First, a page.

Like Turin, the pavements are shielded by a covered promenade of shops – shade is needed here – and it is said you can walk throughout the city, without either an umbrella or a parasol.

Regular readers may remember that Robert had an unsuccessful visit to Pompeii in his early twenties when he travelled 48 hours by train, just to find it was closed for a national holiday. It is safe to say that Indian festivals and holidays did not play a major part in the planning process for this trip and we have discovered that our time in Jaipur coincides with Holi – the Hindu festival of colour marking the start of spring. We were subsequently not sure when the major sites would be open during our stay and felt we needed to maximise our sightseeing on day one.

We therefore engaged a car and driver for the day and the Amber Fort, being the furthest away, was the first item on our itinerary.

Our route took us past the Hawa Mahal, or Palace of Winds, a five storey building which is just one room deep and which was built with many windows and balconies to allow the ladies of the harem to watch events and processions in the street below without being seen themselves.

We also passed the Jal Mahal, or Water Palace on Man Sagar Lake.

Many tourists queue for an elephant ride up to the the Amber Fort, but we preferred to leave these majestic animals in peace and our driver took us up the streets and alleys around the back of the fort to the entrance, stopping by an impressive step well on our way up.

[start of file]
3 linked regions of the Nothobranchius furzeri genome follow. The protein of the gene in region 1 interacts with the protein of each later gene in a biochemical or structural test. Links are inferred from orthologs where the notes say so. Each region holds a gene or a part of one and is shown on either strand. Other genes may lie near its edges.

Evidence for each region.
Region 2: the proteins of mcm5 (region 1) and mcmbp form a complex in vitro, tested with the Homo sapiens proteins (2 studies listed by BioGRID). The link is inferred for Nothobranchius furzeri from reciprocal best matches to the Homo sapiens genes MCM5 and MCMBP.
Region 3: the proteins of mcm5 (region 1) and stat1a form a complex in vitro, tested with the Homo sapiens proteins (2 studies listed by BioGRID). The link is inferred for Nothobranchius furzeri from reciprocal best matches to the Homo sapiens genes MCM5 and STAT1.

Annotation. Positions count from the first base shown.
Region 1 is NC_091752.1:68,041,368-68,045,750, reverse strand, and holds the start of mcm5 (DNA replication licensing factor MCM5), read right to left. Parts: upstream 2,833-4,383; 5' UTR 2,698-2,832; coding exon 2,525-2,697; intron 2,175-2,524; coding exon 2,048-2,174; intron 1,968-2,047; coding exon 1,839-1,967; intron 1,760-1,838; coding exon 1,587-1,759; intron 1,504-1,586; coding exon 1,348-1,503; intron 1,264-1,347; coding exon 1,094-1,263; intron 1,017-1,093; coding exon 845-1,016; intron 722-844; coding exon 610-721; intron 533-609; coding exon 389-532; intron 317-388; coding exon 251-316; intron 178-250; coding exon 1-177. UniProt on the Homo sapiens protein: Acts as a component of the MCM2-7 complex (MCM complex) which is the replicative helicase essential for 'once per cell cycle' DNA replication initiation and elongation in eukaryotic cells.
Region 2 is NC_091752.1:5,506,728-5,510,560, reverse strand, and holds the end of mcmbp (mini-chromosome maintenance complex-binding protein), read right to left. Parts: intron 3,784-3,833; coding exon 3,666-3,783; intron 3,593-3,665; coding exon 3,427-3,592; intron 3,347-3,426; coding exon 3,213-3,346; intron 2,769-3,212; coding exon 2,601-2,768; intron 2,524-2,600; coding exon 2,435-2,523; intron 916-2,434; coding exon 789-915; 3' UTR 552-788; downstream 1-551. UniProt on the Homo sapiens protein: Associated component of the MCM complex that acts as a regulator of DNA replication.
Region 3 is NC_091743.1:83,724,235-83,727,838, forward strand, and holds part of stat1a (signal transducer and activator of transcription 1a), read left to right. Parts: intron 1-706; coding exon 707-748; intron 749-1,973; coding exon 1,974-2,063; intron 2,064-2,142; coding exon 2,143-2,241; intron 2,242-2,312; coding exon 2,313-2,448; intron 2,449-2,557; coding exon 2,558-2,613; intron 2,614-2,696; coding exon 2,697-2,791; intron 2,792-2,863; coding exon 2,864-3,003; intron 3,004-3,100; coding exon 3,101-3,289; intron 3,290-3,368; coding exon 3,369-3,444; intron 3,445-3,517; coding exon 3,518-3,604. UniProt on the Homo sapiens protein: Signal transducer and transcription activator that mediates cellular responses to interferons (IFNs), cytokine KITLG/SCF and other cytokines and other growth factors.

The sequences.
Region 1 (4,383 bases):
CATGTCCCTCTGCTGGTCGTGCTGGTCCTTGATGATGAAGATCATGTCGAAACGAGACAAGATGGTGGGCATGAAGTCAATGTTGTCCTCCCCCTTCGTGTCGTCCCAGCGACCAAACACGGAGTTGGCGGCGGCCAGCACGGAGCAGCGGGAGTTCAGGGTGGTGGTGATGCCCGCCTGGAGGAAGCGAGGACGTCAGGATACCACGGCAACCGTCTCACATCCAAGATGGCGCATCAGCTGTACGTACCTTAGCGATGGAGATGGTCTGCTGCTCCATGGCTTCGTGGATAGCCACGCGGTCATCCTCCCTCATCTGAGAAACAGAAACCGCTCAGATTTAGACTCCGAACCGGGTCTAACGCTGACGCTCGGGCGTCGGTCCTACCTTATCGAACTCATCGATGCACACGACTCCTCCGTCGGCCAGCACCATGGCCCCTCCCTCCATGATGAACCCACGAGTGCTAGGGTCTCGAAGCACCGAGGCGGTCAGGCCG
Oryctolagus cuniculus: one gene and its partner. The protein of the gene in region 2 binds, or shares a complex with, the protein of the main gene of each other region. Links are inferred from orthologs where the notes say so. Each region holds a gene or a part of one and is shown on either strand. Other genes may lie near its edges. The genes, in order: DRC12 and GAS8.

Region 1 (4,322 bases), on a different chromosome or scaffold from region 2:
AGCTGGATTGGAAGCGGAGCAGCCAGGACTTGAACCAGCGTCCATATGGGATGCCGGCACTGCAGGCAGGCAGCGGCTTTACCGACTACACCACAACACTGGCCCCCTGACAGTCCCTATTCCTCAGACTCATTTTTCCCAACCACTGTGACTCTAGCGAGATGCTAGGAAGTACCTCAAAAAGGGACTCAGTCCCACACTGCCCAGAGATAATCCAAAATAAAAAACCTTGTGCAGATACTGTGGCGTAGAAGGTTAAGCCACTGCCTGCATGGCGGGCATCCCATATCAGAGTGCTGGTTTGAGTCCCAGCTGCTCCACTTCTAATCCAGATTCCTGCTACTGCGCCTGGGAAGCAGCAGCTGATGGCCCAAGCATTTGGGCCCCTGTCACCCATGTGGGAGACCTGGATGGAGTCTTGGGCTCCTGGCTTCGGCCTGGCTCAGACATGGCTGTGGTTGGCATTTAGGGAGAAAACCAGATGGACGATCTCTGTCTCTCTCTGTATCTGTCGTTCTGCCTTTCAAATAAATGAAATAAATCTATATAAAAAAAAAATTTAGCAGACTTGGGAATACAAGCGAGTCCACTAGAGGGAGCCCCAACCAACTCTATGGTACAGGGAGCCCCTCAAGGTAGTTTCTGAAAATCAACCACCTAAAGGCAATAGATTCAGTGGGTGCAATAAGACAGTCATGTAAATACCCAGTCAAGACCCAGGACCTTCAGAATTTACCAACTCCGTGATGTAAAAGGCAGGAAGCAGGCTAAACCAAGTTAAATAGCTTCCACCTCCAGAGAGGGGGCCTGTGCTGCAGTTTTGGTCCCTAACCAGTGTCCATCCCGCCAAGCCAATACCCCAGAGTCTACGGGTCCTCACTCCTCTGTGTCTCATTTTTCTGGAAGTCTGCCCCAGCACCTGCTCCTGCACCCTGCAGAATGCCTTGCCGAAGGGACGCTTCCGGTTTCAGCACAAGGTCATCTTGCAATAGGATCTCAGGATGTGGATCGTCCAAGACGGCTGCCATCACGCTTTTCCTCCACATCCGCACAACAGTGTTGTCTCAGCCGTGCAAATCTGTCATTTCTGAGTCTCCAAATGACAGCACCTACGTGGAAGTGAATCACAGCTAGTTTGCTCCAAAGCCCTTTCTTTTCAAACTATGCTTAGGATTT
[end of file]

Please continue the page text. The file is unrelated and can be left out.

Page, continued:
The Amber Fort is in a commanding position. 

Yet despite its obvious defensive strengths is also a beautiful palatial residence. 

The outermost area called the Dewan-I-Aam or the Public Audience Hall features a covered space where the ruler met his subjects and officials. 

The Dewan-I-Khas is the “Hall of Private Audience” for special guests and is also known as the Jai Mandir, featuring beautiful mirror work. 

There were more Western tourists here than we have seen anywhere else on our travels here so far and many of them were taking arty selfies in the mirrors, but sadly Matilda was not quite tall enough for this. There are Turkish baths and parterre gardens . . .

. . . as well as views of Jaigarh Fort, also known as Victory Fort. 

Next on our itinerary was Nahargarh Fort, which is also known as Tiger Fort. Presumably there are historical reasons for this but on our visit there was a rather sad moving model of a tiger roaring, as well as restaurants and a wax works. In the palace rooms an exhibition of statues had been mounted but given that Matilda at one point briefly mistook the rows and rows of pink sandals in the cloak room as one of the art installations we can safely say we were not the right target audience.